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3 Ways To Make Your Business Stand Apart From Competitors

If your approach to business is to do as others have done before (or are currently doing) it’s certain that you won’t attract a big army of loyal customers. Outstanding ventures are appreciated by the public because they do certain things differently from their rivals. Sometimes it’s about the higher quality of their products; in other instances, it’s their ability to capture people’s attention with messages that inspire or convince. Whatever the case, the enterprises and companies that entice and enchant don’t achieve popularity by doing things exactly as they’ve always been done. They either run with modestly revised versions of existing systems, products and services or go all out to upset industrial applecarts. Regardless of the route they take, the result they aim for is the same. They seek to carve a space within their industry that only they can lay claim to. They intend to stand out.

Here are three things you can do to get your business into the most prominent spot for the public’s consideration and patronage.

  1. Get your branding right

The sort of perception people, beyond the walls of your company, have of it is largely determined by the way it is portrayed by those who are connected to it (including you). Today, the need for businesses to properly communicate what they are about to their target audience is much greater than it has ever been. It won’t do to simply inform them that your company exists and sells the things it does. There are likely several others offering the same kinds of products and services you’re selling, so it’s crucial that you exploit every room for manoeuver that you find.

Branding helps create a comprehensive and recognizable identity for businesses. And it’s not just about logos and colours. Of course, the visual aspect of branding and its potentially powerful aesthetic appeal are important. But other key components of a total brand, such as a company’s mission, vision, and corporate culture should be taken into account as well. Make sure you have these things: a unique, recognizable company logo; website(s) and social media platforms having the company’s colours; catchy and audience-relevant taglines that reflect what your company is, does, and stands for; and a fixation upon ensuring great service delivery. You can hardly go wrong if you have these covered.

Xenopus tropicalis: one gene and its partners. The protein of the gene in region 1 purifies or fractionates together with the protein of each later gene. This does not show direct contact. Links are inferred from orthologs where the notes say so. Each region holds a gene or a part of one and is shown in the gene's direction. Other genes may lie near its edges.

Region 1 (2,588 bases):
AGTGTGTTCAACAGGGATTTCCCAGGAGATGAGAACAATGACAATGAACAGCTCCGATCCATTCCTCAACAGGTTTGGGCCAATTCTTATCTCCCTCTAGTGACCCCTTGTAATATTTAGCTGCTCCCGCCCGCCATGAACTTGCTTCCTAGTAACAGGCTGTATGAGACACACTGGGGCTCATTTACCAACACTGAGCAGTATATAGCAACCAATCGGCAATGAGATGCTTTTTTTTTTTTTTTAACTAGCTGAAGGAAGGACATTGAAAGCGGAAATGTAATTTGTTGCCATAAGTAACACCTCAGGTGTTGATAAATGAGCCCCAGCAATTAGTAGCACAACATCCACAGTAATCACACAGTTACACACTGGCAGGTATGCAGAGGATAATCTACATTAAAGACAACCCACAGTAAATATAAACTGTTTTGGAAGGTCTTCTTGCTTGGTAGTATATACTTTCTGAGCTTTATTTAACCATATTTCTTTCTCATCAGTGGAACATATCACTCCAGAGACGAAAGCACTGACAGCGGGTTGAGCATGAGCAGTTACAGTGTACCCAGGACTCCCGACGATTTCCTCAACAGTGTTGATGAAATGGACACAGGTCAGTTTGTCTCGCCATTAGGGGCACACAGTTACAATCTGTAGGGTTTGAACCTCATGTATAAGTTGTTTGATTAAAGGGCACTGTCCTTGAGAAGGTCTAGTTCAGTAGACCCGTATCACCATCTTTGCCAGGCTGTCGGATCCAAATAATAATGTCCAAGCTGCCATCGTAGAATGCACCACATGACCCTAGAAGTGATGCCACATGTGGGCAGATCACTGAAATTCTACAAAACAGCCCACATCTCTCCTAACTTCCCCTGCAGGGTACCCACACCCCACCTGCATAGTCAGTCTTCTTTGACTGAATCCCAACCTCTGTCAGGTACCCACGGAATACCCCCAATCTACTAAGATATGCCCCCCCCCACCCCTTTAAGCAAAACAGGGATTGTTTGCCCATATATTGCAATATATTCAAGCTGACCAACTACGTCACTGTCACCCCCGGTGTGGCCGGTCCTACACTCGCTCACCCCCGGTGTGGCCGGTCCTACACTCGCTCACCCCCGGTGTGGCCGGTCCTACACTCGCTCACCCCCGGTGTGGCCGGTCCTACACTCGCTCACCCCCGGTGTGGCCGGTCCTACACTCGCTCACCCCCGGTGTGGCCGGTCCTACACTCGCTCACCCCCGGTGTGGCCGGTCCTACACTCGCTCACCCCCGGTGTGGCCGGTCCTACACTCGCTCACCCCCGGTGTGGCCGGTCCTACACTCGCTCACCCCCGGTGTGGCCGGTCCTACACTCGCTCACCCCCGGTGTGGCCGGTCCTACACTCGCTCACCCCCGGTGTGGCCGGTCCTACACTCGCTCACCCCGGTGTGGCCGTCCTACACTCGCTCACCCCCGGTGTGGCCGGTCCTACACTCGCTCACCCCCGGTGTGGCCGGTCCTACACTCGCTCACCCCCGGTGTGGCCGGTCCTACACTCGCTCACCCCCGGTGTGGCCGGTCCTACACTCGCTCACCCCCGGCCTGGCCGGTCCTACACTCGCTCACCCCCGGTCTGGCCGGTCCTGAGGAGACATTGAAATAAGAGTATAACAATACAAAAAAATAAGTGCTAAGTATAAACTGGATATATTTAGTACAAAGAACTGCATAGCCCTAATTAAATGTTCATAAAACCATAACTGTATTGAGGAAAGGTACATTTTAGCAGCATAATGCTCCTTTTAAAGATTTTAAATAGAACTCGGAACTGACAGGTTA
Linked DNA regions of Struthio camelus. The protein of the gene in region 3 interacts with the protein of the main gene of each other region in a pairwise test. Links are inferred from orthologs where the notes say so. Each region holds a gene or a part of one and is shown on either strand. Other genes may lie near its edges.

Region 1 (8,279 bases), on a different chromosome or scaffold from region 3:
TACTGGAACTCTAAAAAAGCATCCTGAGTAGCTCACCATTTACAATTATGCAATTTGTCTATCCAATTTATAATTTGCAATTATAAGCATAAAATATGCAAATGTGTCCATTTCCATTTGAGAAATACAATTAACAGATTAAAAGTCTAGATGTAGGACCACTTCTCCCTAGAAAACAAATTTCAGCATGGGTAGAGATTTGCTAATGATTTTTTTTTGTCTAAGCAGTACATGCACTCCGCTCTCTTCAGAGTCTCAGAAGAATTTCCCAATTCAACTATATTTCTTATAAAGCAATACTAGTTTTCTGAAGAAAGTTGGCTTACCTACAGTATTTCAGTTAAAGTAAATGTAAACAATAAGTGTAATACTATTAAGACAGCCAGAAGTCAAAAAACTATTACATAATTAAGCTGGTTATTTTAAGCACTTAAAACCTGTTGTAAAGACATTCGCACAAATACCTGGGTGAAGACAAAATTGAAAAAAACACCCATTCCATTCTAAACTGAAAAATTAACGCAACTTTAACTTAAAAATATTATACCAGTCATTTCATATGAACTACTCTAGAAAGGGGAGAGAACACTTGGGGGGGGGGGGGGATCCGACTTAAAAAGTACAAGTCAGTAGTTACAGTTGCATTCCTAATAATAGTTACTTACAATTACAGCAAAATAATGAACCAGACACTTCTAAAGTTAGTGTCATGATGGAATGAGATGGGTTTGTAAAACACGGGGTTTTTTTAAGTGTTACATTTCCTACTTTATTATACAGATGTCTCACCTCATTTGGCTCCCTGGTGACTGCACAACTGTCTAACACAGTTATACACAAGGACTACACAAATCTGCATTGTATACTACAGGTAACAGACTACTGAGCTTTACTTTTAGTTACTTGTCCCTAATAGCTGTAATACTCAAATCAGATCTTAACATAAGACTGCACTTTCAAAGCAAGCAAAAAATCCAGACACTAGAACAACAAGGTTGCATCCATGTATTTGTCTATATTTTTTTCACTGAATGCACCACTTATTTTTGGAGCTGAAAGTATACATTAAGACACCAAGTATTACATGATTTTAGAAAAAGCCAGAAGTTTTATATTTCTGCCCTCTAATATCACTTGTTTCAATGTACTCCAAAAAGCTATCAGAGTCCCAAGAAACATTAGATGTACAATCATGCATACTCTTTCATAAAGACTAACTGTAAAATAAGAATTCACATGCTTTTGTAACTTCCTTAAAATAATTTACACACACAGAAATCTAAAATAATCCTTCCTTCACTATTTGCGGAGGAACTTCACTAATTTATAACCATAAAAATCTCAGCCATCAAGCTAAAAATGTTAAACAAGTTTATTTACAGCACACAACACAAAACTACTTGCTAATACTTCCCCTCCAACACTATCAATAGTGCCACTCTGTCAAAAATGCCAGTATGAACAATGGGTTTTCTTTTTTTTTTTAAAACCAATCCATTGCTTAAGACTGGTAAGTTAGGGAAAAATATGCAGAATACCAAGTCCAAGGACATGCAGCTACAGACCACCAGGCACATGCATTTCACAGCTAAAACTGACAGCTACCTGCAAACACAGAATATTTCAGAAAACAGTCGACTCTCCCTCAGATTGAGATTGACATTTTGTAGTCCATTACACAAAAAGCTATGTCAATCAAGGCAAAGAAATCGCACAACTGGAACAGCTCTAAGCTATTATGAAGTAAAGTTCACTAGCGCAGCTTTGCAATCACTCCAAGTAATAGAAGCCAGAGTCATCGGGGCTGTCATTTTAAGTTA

There’s more information about how to build your company’s brand in our article, How to Develop A Great Brand Identity.

  1. Institute exceptional customer service

Even if you think your company’s products are the best things since sliced bread, it won’t survive on the back of your beliefs alone. Your customers’ judgment is what determines whether your business is good enough to merit their loyalty. Given this, you should ensure that your whole business model has their satisfaction at its center. Do all that you reasonably can to make them feel valued.

Your messaging should continuously point to the fact that you’re working to meet their needs. Treat them as courteously as you can, and try to find out what they think of your dealings with them, so you know what aspects of your business require improvement. Strive to give them more than you promise- whether this means more service, free products, or thank-you gifts.

You can find more customer service tips in our article Improving Customer Retention.

  1. Take Corporate Social Responsibility Seriously

This isn’t something that’s done only by companies with billion-naira budgets. Apart from the fact that CSRs are what socially responsible companies do, they could also swing the public’s opinion in favour of the businesses that undertake them. Small enterprises will benefit via public goodwill and possibly greater patronage if they devote some time and effort to adding extra value to their host communities- even if this means clearing clogged drainages and placing waste receptacles along major streets.


The first thing you should really be careful for is that your product is up to scratch. A great product, attractively packaged and introduced with language that speaks to the customer’s immediate and ultimate aspirations, will get its producer a good deal of positive attention.

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Ikenna Nwachukwu

Ikenna Nwachukwu holds a bachelor's degree in Economics from the University of Nigeria, Nsukka. He loves to look at the world through multiple lenses- economic, political, religious and philosophical- and to write about what he observes in a witty, yet reflective style.

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